After I reached the top of Mt. Redington, I took another night at the Stratton Motel, where I enjoyed a long hot soak in the bath tub immediately after I got in the room. I had a few choices as to where I’d hike next, and narrowed it down to heading over to Saddleback or exploring the Bigelow range.
I’m really enjoying going through the newly revised Maine Mountain Guide, which also happens to have a nice topo map of the Bigelow Range, where you can knock off two more of the Maine “official “ 4,000 Footers with Bigelow West ( 4,145’) and Avery (4,080’) Peaks .
It took a full day of fairly steady moving.
I left the car at the parking area on the nicely graded Stratton Brook Pond Road at 8:30 AM and made it back at exactly 4:00 PM. I did a loop, going up via the unrelenting Firewarden’s Trail which started at 1700’ and took me 2,300 feet up to Avery. There was water flowing everywhere, but thankfully I didn’t have to feet my feet wet in crossing the outlet at Stratton Brook Pond at the start.
I passed two parties of hikers on the way up but another day hiker caught me at the intersection of the AT, where I got screwed up following a blue blaze up a rock face. We hit it off and hiked together for the rest of the day. His name was Warren, lived in Weld, and was retired from AT & T and was ticking off his own Maine 4,000 footer list. Warren is another avid hiker who only does day hikes. He is not interested in camping or backpacking, which surprises me.
I was disappointed to see that the wooden top and roof to the fire tower on Avery had been burned down.
I had last tried to get up Bigelow in 2011 via the FW trail with Tenzing and Auntie Mame, but we only made it to the tent platforms just before the AT when we ran out of time.
The foliage is still only 30% of peak, with the rich red and orange colors just coming in around the edges of ponds and swamps.
We took mandatory summit photos from the top of Avery, and then headed along the ridge over to West Peak and over the top of the South Horn ( 3,805’) where we descended the nice stone stairs down to the Horns Pond lean-tos and tent sites, where the caretaker was away for the day.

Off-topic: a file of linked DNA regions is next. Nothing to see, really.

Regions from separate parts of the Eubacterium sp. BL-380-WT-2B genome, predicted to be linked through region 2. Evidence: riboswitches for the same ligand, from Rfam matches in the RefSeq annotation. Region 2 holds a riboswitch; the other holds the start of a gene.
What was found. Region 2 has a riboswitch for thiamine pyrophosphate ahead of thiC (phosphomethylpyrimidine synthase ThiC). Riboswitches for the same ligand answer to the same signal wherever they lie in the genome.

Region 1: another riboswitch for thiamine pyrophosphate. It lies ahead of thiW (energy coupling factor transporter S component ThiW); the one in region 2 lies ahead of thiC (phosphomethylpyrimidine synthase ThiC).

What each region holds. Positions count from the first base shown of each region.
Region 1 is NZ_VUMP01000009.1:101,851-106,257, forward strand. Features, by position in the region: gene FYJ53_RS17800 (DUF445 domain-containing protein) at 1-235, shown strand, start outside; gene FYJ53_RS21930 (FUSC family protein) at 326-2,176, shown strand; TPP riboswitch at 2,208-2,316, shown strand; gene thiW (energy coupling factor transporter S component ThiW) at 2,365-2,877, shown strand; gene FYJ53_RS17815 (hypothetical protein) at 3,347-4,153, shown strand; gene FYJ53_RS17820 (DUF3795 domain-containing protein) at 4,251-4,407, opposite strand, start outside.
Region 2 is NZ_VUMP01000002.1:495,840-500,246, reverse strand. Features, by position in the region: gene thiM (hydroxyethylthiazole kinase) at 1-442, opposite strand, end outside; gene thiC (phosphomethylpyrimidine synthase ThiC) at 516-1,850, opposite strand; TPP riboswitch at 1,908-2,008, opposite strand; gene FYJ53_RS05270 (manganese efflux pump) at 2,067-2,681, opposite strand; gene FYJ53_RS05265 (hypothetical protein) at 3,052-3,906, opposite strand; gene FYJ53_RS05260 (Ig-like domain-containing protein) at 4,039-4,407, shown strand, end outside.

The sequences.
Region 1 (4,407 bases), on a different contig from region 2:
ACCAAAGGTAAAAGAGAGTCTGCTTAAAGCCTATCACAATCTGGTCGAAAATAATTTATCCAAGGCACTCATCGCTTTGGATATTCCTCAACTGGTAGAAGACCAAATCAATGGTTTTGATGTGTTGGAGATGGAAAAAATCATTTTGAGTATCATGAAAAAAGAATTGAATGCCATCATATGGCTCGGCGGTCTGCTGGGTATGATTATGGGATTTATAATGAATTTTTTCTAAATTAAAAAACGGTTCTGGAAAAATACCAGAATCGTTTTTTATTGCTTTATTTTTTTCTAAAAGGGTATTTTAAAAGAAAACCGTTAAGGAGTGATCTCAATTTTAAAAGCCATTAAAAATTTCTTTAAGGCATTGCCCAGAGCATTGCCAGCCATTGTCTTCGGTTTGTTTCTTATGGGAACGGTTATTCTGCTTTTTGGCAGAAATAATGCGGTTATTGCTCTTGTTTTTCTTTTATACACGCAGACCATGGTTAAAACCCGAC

I am still impressed that this camping area is still free. What a contrast to the money-pit AMC world of the Whites in New Hampshire! I’m sending the Maine Appalachain Trail Club another $25 for their efforts.
Warren and I descended the 2.5 mile Horns Pond Trail back to the intersection with the Firewarden’s trail and then walked out the way we came in, completing the 13 mile loop trip in about 6 hours of moving time.
On the way out I spotted a new blue sign that indicated a mountain bike path along the north side of the Stratton Brook Trail. That’s something I have to check out.
A day hike over the Bigelow Range is admittedly an undertaking that is best left to a hiker who has the skills and energy to put in a serious day of exertion. It is classified as a “Serious Hike” of 9 hours and 30 minutes, “not counting snack or lunch stops, scenery appreciation , or rest breaks” in the Maine Mountain Guide.
I think I did very well up there today, and headed back home to rest up, before the next adventure.
For a detailed read of how to break this same hike up and use three days with two nights of camping, see the following entries from a 2008 backpacking trip that Auntie Mame and I enjoyed that September.